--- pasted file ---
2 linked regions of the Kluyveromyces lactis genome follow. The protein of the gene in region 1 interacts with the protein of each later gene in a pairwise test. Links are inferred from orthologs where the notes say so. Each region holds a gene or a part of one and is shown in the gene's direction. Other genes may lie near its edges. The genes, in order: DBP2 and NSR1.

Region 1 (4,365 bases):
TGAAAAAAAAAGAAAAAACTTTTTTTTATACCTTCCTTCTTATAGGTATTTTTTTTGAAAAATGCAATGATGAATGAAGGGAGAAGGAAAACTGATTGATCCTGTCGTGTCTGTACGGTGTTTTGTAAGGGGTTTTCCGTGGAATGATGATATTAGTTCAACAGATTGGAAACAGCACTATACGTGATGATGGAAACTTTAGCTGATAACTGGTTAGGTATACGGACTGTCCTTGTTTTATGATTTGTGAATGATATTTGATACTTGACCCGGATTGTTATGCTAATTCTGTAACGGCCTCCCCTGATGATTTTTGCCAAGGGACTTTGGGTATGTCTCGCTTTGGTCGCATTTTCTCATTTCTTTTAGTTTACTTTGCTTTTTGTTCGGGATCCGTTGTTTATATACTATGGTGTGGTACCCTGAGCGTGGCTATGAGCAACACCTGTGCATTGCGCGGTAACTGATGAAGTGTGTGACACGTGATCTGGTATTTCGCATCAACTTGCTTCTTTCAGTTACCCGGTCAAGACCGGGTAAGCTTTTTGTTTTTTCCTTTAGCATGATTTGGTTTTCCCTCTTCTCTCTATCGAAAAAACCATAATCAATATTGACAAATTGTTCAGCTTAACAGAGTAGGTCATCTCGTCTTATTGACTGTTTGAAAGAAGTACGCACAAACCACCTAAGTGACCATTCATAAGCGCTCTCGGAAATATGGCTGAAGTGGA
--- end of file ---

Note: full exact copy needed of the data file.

2 linked regions of the Kluyveromyces lactis genome follow. The protein of the gene in region 1 interacts with the protein of each later gene in a pairwise test. Links are inferred from orthologs where the notes say so. Each region holds a gene or a part of one and is shown in the gene's direction. Other genes may lie near its edges. The genes, in order: DBP2 and NSR1.

Region 1 (4,365 bases):
TGAAAAAAAAAGAAAAAACTTTTTTTTATACCTTCCTTCTTATAGGTATTTTTTTTGAAAAATGCAATGATGAATGAAGGGAGAAGGAAAACTGATTGATCCTGTCGTGTCTGTACGGTGTTTTGTAAGGGGTTTTCCGTGGAATGATGATATTAGTTCAACAGATTGGAAACAGCACTATACGTGATGATGGAAACTTTAGCTGATAACTGGTTAGGTATACGGACTGTCCTTGTTTTATGATTTGTGAATGATATTTGATACTTGACCCGGATTGTTATGCTAATTCTGTAACGGCCTCCCCTGATGATTTTTGCCAAGGGACTTTGGGTATGTCTCGCTTTGGTCGCATTTTCTCATTTCTTTTAGTTTACTTTGCTTTTTGTTCGGGATCCGTTGTTTATATACTATGGTGTGGTACCCTGAGCGTGGCTATGAGCAACACCTGTGCATTGCGCGGTAACTGATGAAGTGTGTGACACGTGATCTGGTATTTCGCATCAACTTGCTTCTTTCAGTTACCCGGTCAAGACCGGGTAAGCTTTTTGTTTTTTCCTTTAGCATGATTTGGTTTTCCCTCTTCTCTCTATCGAAAAAACCATAATCAATATTGACAAATTGTTCAGCTTAACAGAGTAGGTCATCTCGTCTTATTGACTGTTTGAAAGAAGTACGCACAAACCACCTAAGTGACCATTCATAAGCGCTCTCGGAAATATGGCTGAAGTGGA